The National Security Adviser, Maj.-Gen. Babagana Monguno (retd.), says the shrinking of the Lake Chad deepened poverty in the North-East which ultimately contributed to terrorism.
The NSA said this in Abuja on Thursday at a think tank conference on water security in Nigeria tagged: ‘Towards a Comprehensive National Policy and Strategy.’
The event was organised by the National Institute for Policy and Strategic Studies, Kuru. Monguno, who was represented by Dr. Remi Oyewunmi, defined water security as the ability of a country to provide adequate supply of safe and clean water to meet domestic, agricultural and industrial needs of the population.
He said with the shrinking of Lake Chad, many who relied on fishing and agriculture were adversely affected.
Monguno said, “Nowhere is the correlation between water and security or rather, water and insecurity more compelling than in the North-East. Lake Chad, a major source of fishing, farming and irrigation in the region, has shrunk at an alarming rate in recent decades, impoverishing millions, with dire consequences for national peace and security.
“The emergence of the Boko Haram insurgency in the North-East is not unconnected to the acute levels of poverty and social deprivation in the region. Thanks to the spirited efforts of the Nigerian armed forces, the insurgents have been on the back foot for the last couple of years.
“However, the long term development of the North-East will have to include the plan of replenishment of the lost waters of Lake Chad.”
The NSA said to alleviate the suffering of the people, a plan had been conceived to divert water from River Congo into the lake, the second longest river in Africa and the largest in the world in terms of the volume of water it discharges.
He said President Muhammdu Buhari was working seriously to find a solution to the Lake Chad problem, adding that at the United Nations conference in Paris in 2015, he appealed to world powers to help restore Lake Chad.
Monguno said water security should be taken more seriously than food security since water is vital for the production of food.
Also, the Director-General of the Department of State Services, Lawal Daura, said there was a need for the government to address the shrinking of water bodies which would be more rampant with the global warming.
Lawal, who was represented by the Director, Institute for Security Studies, Mr. Matthew Sefeiya, said when there is insufficient water in both quantity and quality, human health suffers, food cannot be grown, electricity cannot be produced and industrial production suffers.
He said the Syrian crisis could be traced to rural-urban migration which was caused by drought, adding that Nigeria was also facing crisis such as farmer/herdsmen clashes and terrorism due to water scarcity and desertification.
The DSS boss added, “Regarding our national threat profile, there has been an established nexus between water insecurity and two of the key elements in the threat profile, namely the Boko Haram threat and the herdsmen/farmers crisis.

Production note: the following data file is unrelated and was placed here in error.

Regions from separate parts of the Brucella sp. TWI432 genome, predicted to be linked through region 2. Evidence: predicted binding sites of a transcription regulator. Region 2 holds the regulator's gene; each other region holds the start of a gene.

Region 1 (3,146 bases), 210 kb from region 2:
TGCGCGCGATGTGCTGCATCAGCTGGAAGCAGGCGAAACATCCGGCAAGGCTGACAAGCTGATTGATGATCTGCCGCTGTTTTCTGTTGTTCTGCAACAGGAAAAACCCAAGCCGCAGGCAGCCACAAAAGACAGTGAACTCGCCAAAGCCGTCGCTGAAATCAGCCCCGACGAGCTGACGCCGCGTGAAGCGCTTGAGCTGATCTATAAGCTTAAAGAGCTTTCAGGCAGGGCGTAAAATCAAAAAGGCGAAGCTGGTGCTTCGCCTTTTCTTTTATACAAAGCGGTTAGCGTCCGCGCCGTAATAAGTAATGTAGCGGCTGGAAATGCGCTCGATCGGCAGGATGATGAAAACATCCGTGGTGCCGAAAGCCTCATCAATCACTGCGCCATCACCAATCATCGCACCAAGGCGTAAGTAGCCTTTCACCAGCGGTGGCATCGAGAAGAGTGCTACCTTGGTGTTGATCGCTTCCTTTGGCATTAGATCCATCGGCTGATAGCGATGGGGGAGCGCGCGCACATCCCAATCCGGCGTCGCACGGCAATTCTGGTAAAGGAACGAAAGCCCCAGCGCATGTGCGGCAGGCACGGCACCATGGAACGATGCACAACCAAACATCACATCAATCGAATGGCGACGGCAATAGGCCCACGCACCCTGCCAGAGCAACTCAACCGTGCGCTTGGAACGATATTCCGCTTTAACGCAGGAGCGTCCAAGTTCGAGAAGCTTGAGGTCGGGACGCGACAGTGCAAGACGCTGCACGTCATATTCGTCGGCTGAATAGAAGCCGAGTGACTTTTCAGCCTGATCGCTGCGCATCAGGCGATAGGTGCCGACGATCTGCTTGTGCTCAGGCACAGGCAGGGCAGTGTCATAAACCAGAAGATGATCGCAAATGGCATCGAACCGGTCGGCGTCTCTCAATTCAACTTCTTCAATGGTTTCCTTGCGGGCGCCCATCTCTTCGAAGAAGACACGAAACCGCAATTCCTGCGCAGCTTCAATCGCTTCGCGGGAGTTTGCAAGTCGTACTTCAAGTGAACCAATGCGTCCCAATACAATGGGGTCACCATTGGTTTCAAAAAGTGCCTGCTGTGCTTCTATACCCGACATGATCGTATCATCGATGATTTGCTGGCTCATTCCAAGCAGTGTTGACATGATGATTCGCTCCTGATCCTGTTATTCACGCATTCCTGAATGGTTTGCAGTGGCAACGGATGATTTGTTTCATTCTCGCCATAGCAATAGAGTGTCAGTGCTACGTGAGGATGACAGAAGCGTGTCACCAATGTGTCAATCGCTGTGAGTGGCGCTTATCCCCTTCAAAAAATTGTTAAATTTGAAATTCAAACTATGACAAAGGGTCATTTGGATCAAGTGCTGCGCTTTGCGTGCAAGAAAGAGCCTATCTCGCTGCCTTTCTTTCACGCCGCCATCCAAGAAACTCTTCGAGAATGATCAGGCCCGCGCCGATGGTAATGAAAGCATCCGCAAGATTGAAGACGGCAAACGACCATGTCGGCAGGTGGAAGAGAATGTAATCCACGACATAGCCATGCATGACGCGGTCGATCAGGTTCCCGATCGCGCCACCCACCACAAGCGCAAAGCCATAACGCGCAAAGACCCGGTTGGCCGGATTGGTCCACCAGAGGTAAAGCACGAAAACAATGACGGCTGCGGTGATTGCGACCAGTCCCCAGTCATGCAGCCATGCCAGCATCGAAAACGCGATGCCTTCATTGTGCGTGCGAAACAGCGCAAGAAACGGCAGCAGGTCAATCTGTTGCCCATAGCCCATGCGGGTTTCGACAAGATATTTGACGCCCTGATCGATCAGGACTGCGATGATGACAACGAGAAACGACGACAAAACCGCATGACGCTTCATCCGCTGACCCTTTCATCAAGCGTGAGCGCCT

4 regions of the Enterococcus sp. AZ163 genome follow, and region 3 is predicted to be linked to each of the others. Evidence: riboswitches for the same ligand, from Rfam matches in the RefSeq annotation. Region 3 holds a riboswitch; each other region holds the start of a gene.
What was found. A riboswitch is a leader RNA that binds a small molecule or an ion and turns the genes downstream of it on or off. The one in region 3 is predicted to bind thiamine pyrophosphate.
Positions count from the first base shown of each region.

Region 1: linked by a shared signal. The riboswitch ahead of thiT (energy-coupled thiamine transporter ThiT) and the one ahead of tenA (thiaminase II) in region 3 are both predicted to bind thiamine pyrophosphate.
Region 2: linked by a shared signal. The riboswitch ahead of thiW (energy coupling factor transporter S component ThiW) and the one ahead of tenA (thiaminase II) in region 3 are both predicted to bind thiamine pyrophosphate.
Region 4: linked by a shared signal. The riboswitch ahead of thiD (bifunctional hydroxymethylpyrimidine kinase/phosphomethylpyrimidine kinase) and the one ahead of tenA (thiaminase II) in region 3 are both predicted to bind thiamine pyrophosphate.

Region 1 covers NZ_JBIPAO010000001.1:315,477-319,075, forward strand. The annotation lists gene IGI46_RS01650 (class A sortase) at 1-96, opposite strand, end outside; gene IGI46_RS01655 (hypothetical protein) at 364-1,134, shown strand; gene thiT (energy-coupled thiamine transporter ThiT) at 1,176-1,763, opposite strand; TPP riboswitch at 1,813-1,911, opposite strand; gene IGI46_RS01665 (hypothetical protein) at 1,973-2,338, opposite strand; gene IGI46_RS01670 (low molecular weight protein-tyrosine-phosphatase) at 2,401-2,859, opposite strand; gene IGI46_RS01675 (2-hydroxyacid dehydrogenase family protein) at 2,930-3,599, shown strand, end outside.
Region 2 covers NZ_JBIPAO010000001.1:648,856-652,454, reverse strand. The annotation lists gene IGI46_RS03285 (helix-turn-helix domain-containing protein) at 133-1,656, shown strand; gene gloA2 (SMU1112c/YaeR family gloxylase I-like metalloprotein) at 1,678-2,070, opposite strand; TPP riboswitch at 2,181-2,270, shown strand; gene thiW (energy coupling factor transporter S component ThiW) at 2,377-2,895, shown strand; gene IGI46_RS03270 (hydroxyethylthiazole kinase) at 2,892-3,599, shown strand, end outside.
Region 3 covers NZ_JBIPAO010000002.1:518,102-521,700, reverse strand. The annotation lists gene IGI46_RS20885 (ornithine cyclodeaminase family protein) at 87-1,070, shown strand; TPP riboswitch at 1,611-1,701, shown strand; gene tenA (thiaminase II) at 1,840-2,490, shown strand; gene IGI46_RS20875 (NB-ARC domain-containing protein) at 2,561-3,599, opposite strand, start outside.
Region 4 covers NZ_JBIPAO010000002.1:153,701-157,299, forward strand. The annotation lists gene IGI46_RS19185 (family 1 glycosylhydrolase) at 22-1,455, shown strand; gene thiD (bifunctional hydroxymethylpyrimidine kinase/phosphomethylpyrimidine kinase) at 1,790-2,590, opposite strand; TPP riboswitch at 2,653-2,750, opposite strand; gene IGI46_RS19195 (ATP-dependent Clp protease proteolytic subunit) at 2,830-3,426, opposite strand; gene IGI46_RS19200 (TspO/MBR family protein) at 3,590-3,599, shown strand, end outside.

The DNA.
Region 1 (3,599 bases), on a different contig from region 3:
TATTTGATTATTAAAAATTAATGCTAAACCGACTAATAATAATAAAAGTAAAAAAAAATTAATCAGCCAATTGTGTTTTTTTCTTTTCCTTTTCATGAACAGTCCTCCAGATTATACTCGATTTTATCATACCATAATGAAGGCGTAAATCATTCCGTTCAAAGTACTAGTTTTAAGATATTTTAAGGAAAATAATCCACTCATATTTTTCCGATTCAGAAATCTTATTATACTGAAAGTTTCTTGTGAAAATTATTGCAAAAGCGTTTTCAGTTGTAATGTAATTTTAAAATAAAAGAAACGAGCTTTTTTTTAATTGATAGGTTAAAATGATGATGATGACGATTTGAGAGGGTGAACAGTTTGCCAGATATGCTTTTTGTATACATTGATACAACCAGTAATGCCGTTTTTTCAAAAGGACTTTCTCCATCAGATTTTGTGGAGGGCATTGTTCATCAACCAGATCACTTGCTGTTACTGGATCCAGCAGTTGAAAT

“It has been inferred that the vastly encroaching desertification in the far northern regions of Nigeria has shrunk economic opportunities in the Lake Chad region and grazing areas for cattle. This has rendered many unemployed persons vulnerable to extremist indoctrination by Boko Haram.”
Also speaking, the acting Director-General, NIPPS, Mr. Jonathan Juma, said water facilities like dams and pipelines must also be protected from biological and physical attacks.
Meanwhile, a global humanitarian organisation, Oxfam, has said that water scarcity is posing severe threat to the survival of about 3,800 internally displaced persons who arrived Nigeria from Cameroon in the past few days. Oxfam in a statement issued in Abuja on Friday said many of the refugee returnees seem to have been misinformed by promises of improved access to humanitarian assistance and safe return to their villages but that those are not the realities.
Oxfam said, “Over the past three months, nearly 10,000 more people have arrived in Pulka from surrounding areas and from Cameroon. Humanitarian actors have warned consistently that the conditions in Pulka are neither dignified nor safe and that alternatives must be found.
“Currently, people cannot count on much more than five litres of water per person per day, which is a far cry from the humanitarian minimum standard of 15 litres. Every new busload of people hoping to return home, but delivered to the congested camp sites of Pulka, forces the little available water to be shared among more thirsty mouths, increasing the risks of disease and death.”
Oxfam’s Emergency Coordinator for the Lake Chad region, Danielle Lustig, was quoted in the statement as saying, “People have already suffered immensely and we should not add more pain to their lives. They should only be relocated to places where there are sufficient basic services and provided with complete information about the conditions they will face.”